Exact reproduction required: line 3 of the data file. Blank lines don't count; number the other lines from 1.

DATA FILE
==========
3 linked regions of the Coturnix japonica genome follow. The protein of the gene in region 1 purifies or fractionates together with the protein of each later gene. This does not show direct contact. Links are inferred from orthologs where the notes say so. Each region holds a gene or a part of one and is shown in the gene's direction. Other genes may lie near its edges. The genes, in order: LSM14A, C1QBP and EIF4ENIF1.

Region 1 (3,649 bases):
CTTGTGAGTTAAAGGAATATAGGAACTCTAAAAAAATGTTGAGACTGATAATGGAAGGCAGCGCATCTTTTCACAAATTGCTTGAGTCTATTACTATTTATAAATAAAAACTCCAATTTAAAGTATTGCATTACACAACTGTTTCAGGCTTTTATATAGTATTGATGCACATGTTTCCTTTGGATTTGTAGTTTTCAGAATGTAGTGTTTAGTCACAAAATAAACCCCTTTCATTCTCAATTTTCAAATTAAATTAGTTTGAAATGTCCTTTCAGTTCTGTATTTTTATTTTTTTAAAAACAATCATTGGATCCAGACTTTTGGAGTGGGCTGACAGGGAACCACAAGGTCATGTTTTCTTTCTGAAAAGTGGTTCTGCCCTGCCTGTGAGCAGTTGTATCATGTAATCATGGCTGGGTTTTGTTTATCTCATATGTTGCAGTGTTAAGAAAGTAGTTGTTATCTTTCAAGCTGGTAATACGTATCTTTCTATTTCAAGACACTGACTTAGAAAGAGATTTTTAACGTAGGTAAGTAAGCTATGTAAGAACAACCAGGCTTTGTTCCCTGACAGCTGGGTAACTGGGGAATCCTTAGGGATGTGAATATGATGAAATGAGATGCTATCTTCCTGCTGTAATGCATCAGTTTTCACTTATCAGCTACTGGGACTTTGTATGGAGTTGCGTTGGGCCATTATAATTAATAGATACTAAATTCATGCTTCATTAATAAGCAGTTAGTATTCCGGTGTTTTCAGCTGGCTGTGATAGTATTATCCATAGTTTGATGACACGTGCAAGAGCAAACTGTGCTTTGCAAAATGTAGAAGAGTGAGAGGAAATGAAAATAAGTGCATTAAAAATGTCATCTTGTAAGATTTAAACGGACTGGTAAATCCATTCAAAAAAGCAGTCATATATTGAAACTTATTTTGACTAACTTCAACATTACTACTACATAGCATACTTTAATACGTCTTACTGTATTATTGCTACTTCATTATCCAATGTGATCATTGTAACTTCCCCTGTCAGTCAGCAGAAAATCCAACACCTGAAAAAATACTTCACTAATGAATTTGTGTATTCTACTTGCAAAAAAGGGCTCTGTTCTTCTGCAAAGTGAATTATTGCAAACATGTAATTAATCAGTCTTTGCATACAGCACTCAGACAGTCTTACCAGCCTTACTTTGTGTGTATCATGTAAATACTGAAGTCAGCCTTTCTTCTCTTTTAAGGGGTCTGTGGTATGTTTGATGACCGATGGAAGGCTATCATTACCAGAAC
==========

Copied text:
CTTGTGAGTTAAAGGAATATAGGAACTCTAAAAAAATGTTGAGACTGATAATGGAAGGCAGCGCATCTTTTCACAAATTGCTTGAGTCTATTACTATTTATAAATAAAAACTCCAATTTAAAGTATTGCATTACACAACTGTTTCAGGCTTTTATATAGTATTGATGCACATGTTTCCTTTGGATTTGTAGTTTTCAGAATGTAGTGTTTAGTCACAAAATAAACCCCTTTCATTCTCAATTTTCAAATTAAATTAGTTTGAAATGTCCTTTCAGTTCTGTATTTTTATTTTTTTAAAAACAATCATTGGATCCAGACTTTTGGAGTGGGCTGACAGGGAACCACAAGGTCATGTTTTCTTTCTGAAAAGTGGTTCTGCCCTGCCTGTGAGCAGTTGTATCATGTAATCATGGCTGGGTTTTGTTTATCTCATATGTTGCAGTGTTAAGAAAGTAGTTGTTATCTTTCAAGCTGGTAATACGTATCTTTCTATTTCAAGACACTGACTTAGAAAGAGATTTTTAACGTAGGTAAGTAAGCTATGTAAGAACAACCAGGCTTTGTTCCCTGACAGCTGGGTAACTGGGGAATCCTTAGGGATGTGAATATGATGAAATGAGATGCTATCTTCCTGCTGTAATGCATCAGTTTTCACTTATCAGCTACTGGGACTTTGTATGGAGTTGCGTTGGGCCATTATAATTAATAGATACTAAATTCATGCTTCATTAATAAGCAGTTAGTATTCCGGTGTTTTCAGCTGGCTGTGATAGTATTATCCATAGTTTGATGACACGTGCAAGAGCAAACTGTGCTTTGCAAAATGTAGAAGAGTGAGAGGAAATGAAAATAAGTGCATTAAAAATGTCATCTTGTAAGATTTAAACGGACTGGTAAATCCATTCAAAAAAGCAGTCATATATTGAAACTTATTTTGACTAACTTCAACATTACTACTACATAGCATACTTTAATACGTCTTACTGTATTATTGCTACTTCATTATCCAATGTGATCATTGTAACTTCCCCTGTCAGTCAGCAGAAAATCCAACACCTGAAAAAATACTTCACTAATGAATTTGTGTATTCTACTTGCAAAAAAGGGCTCTGTTCTTCTGCAAAGTGAATTATTGCAAACATGTAATTAATCAGTCTTTGCATACAGCACTCAGACAGTCTTACCAGCCTTACTTTGTGTGTATCATGTAAATACTGAAGTCAGCCTTTCTTCTCTTTTAAGGGGTCTGTGGTATGTTTGATGACCGATGGAAGGCTATCATTACCAGAAC